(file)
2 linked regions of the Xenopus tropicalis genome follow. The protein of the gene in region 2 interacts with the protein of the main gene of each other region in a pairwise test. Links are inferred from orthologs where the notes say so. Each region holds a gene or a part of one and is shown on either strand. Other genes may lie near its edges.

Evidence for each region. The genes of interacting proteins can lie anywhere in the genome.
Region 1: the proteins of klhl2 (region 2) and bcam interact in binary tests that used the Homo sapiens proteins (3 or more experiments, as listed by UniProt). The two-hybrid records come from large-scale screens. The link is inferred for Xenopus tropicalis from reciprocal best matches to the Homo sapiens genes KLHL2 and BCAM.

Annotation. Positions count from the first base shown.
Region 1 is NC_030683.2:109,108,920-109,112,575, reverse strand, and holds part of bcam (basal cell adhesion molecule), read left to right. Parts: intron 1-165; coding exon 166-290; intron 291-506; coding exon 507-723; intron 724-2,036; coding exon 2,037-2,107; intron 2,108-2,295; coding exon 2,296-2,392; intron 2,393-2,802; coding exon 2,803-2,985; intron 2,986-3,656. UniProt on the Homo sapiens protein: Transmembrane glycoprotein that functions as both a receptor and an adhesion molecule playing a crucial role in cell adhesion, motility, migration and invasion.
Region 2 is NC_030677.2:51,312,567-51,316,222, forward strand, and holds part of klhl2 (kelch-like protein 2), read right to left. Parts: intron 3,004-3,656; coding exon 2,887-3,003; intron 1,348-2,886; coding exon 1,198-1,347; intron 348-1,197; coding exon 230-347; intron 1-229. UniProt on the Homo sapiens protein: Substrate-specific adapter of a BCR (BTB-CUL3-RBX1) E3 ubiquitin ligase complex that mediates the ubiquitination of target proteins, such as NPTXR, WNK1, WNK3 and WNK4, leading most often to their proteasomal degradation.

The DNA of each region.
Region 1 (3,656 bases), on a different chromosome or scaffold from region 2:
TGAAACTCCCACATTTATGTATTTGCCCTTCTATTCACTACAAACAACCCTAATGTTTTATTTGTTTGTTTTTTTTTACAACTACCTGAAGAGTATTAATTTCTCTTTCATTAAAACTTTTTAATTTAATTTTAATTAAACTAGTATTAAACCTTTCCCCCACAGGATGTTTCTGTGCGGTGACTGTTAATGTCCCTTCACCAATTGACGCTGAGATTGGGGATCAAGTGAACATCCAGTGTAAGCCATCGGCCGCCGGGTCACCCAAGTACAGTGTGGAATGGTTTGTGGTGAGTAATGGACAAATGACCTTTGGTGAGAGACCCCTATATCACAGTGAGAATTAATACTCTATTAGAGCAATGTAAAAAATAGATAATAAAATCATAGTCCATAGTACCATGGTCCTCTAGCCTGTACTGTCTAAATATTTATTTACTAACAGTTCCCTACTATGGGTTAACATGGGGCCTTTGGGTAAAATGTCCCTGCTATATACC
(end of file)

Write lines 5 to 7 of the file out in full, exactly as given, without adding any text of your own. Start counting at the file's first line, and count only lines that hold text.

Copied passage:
Region 1 is NC_030683.2:109,108,920-109,112,575, reverse strand, and holds part of bcam (basal cell adhesion molecule), read left to right. Parts: intron 1-165; coding exon 166-290; intron 291-506; coding exon 507-723; intron 724-2,036; coding exon 2,037-2,107; intron 2,108-2,295; coding exon 2,296-2,392; intron 2,393-2,802; coding exon 2,803-2,985; intron 2,986-3,656. UniProt on the Homo sapiens protein: Transmembrane glycoprotein that functions as both a receptor and an adhesion molecule playing a crucial role in cell adhesion, motility, migration and invasion.
Region 2 is NC_030677.2:51,312,567-51,316,222, forward strand, and holds part of klhl2 (kelch-like protein 2), read right to left. Parts: intron 3,004-3,656; coding exon 2,887-3,003; intron 1,348-2,886; coding exon 1,198-1,347; intron 348-1,197; coding exon 230-347; intron 1-229. UniProt on the Homo sapiens protein: Substrate-specific adapter of a BCR (BTB-CUL3-RBX1) E3 ubiquitin ligase complex that mediates the ubiquitination of target proteins, such as NPTXR, WNK1, WNK3 and WNK4, leading most often to their proteasomal degradation.

The DNA of each region.